For nearly two centuries, citizens of the State of Texas have relied on Earth resources to support the state’s economy and to provide opportunities for employment. Understanding the Earth and the benefits that are derived from it has allowed the state to thrive economically. Petroleum, water, coal and soil are only a few of the Earth materials that have led to the growth and development of Texas. To take advantage of the development of these resources, the people in the state must have a good understanding of Earth and its processes.
It is no surprise that the state of Texas has more practicing professional earth scientists than any other state, as well as more than 40 colleges and universities that offer degrees in various specialties of the earth sciences. But Texas schools are a different story.
Today, the children of Texas are not receiving an adequate education in earth science, and tomorrow it may be worse. In Texas schools, earth science is primarily taught in middle school and sometimes in grades eight or nine. None is required beyond that point and is rarely available. A July vote by the Texas State Board of Education seeks to continue that inadequacy or perhaps make it worse.
The July vote not to make earth science a graduation requirement culminates events that started in 1998. Then the Texas legislature mandated the Texas Essential Knowledge and Skills curriculum, meant to outline what students must know to function in society. The Texas Education Agency has since been creating a test that will match the 1998 curriculum.
Starting with the 2003-2004 school year, 11th graders will need to pass the Texas Assessment of Knowledge and Skills test to graduate. The science requirements on this test are biology and integrated physics and chemistry, the courses students must take to graduate. Earth science is an elective.
In 1996, the National Research Council (NRC) released the National Science Standards, developed by leading scientists and science educators in the United States. The Standards conclude that earth science be a core subject from kindergarten through twelfth grade. The State of Texas is ignoring that call by not including earth science as a recommended course for graduation.
On July 6, Marcus Milling, executive director of the American Geological Institute (AGI), and I, as chair the AGI Education Advisory Committee, acted on behalf of AGI and wrote a letter to the chair of the Texas State Board of Education about this de-emphasis of earth science in the high school curriculum. We expressed our concern over the omission and with the fact that earth science assessment has been essentially eliminated from the high school exit test. In our opinion, these actions are a step backward for the State of Texas, particularly in light of the NRC’s Standards.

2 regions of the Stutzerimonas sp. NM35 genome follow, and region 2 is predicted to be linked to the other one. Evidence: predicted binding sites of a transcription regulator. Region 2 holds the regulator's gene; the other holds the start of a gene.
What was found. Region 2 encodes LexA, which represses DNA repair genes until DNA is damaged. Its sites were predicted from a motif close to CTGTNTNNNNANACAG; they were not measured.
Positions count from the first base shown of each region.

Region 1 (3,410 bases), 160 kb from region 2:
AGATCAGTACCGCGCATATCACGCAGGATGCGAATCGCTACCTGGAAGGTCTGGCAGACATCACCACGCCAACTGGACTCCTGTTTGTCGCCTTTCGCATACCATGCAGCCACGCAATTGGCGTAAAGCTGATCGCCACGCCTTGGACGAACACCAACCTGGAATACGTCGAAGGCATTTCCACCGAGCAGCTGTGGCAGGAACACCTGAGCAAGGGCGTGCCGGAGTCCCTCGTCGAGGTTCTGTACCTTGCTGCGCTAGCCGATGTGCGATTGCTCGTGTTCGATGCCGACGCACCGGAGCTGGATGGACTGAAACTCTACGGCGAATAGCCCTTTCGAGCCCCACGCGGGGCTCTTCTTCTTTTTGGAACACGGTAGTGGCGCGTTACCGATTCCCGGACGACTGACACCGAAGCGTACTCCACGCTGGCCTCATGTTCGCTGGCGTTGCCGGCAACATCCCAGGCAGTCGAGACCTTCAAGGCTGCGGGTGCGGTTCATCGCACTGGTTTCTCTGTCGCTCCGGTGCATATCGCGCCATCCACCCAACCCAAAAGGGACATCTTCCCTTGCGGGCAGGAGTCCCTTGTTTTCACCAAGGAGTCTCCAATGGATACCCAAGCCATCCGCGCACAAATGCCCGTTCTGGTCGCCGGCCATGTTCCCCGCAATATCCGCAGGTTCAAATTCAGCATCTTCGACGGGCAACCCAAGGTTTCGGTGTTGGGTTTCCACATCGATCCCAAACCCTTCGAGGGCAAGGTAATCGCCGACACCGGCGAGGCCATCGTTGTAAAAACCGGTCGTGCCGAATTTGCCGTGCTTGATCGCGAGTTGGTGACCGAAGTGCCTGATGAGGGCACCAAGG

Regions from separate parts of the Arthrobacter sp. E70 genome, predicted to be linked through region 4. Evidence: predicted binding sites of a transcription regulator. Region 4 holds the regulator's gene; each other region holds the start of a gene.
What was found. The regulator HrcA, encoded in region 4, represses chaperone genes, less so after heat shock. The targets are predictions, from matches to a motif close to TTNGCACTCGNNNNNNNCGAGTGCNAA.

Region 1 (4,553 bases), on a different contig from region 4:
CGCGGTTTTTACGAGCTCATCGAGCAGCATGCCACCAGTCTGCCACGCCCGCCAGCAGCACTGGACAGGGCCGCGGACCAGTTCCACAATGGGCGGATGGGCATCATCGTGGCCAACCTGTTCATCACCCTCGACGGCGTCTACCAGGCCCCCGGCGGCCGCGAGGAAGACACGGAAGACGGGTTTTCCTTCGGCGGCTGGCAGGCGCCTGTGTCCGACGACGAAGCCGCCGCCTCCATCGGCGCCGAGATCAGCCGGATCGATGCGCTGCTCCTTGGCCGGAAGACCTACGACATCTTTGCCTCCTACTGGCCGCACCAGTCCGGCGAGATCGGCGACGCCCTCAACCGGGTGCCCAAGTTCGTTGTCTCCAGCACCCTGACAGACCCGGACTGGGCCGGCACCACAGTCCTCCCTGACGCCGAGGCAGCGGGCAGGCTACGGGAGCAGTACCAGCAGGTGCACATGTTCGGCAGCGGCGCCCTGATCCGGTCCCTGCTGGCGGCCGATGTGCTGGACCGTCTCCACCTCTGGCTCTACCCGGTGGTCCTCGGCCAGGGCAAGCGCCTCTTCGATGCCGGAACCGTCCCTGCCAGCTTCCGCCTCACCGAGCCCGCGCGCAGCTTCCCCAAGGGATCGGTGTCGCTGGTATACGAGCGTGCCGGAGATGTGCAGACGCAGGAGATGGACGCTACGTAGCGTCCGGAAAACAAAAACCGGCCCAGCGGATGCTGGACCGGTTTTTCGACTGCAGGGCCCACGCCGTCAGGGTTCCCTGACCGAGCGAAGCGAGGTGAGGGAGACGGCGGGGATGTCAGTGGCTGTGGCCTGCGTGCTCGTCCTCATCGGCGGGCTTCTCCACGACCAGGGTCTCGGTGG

AGI strongly supports the Standards, and it believes they provide a basis for improving science literacy in U.S. public schools. Many states, including Florida, California, Ohio, North Carolina and New York, have embraced the new science standards and have incorporated a strong earth science component into their curricula.
As an integral component of the Standards, earth science provides students with a better understanding of the world around them and affords a context for an improved appreciation of issues dealing with the development and utilization of natural resources, mitigation of natural hazards, and options for improved management of our environment. It is critical that all students gain a better understanding of these issues in order to develop informed opinions based on science as they become voters.
The state’s economy and the infrastructure over the past century have fundamentally been supported by the production of natural resources. Whether it is oil, natural gas, coal, water, minerals or stone, these resources have provided for economic development as well as billions of dollars for public education. Earth scientists play a critical role in the discovery, development and conservation of these resources. The omission of earth science as a recommended science course is a disconnect from the needs of the citizenry and the economy of the state.
In a recent letter to the Texas State Board of Education, Kate Miller, chair of the Department of Geological Sciences at The University of Texas at El Paso (UTEP), strikes at the heart of this issue:
“We also play a major role in training UTEP undergraduates to be responsible and informed citizens of the state of Texas by training them in the basic science behind the multitude of environmental issues that face our city in its location on the U. S.-Mexico border. … However, we do not reach every undergraduate and we cannot reach those who do not make it to college at all. Thus many students will come through the region’s education system with little knowledge about the Earth’s processes, its environment and natural resources unless this material is taught at the high school level.”
High school students in Texas should be encouraged to study earth science as a science course required for graduation. Earth science should be in the curriculum of every middle and high school in Texas and in every other state.
The state of Texas, the United States, and all of the nations of the world depend on the natural resources and the environment for maintaining and improving our standard of living. Earth science is the discipline in which students learn about Earth’s processes, its environment and natural resources.